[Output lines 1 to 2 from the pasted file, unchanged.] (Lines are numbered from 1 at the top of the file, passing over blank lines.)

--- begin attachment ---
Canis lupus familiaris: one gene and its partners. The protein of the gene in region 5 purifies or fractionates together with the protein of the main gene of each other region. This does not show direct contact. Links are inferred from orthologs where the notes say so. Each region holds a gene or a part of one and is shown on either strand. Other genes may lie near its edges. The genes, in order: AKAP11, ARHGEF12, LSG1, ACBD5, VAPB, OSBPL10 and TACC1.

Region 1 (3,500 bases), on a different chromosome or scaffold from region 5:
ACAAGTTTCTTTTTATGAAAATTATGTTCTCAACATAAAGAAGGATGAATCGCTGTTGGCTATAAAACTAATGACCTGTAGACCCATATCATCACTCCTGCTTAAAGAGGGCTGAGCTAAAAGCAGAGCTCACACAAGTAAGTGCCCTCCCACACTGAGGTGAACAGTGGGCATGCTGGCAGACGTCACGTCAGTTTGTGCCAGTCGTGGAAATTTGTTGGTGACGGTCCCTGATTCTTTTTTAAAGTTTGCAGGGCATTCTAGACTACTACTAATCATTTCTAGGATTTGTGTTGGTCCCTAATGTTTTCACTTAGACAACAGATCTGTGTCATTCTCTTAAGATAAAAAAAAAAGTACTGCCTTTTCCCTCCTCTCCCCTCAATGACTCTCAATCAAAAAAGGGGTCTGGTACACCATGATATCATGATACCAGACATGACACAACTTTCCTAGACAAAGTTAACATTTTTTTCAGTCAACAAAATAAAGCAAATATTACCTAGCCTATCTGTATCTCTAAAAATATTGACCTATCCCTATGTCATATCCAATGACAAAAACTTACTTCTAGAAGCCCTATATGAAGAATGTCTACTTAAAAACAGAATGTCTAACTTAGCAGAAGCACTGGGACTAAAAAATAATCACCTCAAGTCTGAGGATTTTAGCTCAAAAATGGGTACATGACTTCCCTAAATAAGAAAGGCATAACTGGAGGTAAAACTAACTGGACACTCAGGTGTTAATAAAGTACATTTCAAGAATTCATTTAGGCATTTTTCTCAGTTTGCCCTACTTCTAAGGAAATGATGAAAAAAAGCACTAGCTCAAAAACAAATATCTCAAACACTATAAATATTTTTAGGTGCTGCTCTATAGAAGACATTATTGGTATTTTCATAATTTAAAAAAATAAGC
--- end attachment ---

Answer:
Canis lupus familiaris: one gene and its partners. The protein of the gene in region 5 purifies or fractionates together with the protein of the main gene of each other region. This does not show direct contact. Links are inferred from orthologs where the notes say so. Each region holds a gene or a part of one and is shown on either strand. Other genes may lie near its edges. The genes, in order: AKAP11, ARHGEF12, LSG1, ACBD5, VAPB, OSBPL10 and TACC1.

Region 1 (3,500 bases), on a different chromosome or scaffold from region 5: